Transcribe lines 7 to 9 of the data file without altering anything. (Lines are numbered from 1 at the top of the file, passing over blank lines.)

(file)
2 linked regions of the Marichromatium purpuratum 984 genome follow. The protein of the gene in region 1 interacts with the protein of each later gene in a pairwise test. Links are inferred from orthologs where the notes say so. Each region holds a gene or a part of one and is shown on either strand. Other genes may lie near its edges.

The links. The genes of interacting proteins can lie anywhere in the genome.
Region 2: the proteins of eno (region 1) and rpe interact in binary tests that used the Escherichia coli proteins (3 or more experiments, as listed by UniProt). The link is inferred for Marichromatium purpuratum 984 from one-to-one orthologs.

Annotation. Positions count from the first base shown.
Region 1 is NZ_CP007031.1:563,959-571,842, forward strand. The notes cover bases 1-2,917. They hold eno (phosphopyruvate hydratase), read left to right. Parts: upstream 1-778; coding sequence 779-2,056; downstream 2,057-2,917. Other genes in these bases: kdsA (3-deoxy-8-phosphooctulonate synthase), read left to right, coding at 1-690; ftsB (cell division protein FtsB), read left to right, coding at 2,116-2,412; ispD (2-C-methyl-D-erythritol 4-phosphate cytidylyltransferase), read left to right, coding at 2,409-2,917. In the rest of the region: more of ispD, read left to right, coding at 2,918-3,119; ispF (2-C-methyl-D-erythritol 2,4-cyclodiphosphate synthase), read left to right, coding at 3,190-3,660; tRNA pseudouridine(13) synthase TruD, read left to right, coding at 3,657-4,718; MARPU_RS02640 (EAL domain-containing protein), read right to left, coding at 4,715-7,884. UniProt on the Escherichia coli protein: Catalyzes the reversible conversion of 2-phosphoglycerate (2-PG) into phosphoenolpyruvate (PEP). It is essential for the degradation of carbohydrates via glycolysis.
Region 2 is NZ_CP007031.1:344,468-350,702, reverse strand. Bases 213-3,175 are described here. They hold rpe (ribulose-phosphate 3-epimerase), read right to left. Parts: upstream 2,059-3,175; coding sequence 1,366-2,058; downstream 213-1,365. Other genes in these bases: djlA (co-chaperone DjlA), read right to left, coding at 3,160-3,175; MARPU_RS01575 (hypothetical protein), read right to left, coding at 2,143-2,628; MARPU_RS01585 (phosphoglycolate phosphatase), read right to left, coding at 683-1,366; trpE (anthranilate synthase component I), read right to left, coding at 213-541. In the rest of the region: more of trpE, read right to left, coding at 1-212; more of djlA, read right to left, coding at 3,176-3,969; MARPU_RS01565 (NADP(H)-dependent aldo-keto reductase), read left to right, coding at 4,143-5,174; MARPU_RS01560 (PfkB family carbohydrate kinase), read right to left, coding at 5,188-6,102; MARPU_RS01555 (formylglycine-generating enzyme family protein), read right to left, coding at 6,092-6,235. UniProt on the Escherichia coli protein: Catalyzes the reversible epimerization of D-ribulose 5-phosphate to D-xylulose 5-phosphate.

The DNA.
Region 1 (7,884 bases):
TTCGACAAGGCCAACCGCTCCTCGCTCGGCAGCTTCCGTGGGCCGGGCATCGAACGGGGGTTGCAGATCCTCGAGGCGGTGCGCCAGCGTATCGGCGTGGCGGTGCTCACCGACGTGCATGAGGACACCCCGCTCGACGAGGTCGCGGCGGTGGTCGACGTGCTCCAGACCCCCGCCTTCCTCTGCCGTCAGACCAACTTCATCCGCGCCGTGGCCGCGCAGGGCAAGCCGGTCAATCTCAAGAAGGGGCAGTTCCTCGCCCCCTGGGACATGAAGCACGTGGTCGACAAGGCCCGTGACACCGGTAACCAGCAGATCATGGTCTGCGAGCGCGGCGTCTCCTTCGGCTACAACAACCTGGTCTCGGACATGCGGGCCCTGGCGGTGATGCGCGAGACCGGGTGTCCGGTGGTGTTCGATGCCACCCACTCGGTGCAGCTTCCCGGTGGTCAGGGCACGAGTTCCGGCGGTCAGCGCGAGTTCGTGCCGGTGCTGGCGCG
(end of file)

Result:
The DNA.
Region 1 (7,884 bases):
TTCGACAAGGCCAACCGCTCCTCGCTCGGCAGCTTCCGTGGGCCGGGCATCGAACGGGGGTTGCAGATCCTCGAGGCGGTGCGCCAGCGTATCGGCGTGGCGGTGCTCACCGACGTGCATGAGGACACCCCGCTCGACGAGGTCGCGGCGGTGGTCGACGTGCTCCAGACCCCCGCCTTCCTCTGCCGTCAGACCAACTTCATCCGCGCCGTGGCCGCGCAGGGCAAGCCGGTCAATCTCAAGAAGGGGCAGTTCCTCGCCCCCTGGGACATGAAGCACGTGGTCGACAAGGCCCGTGACACCGGTAACCAGCAGATCATGGTCTGCGAGCGCGGCGTCTCCTTCGGCTACAACAACCTGGTCTCGGACATGCGGGCCCTGGCGGTGATGCGCGAGACCGGGTGTCCGGTGGTGTTCGATGCCACCCACTCGGTGCAGCTTCCCGGTGGTCAGGGCACGAGTTCCGGCGGTCAGCGCGAGTTCGTGCCGGTGCTGGCGCG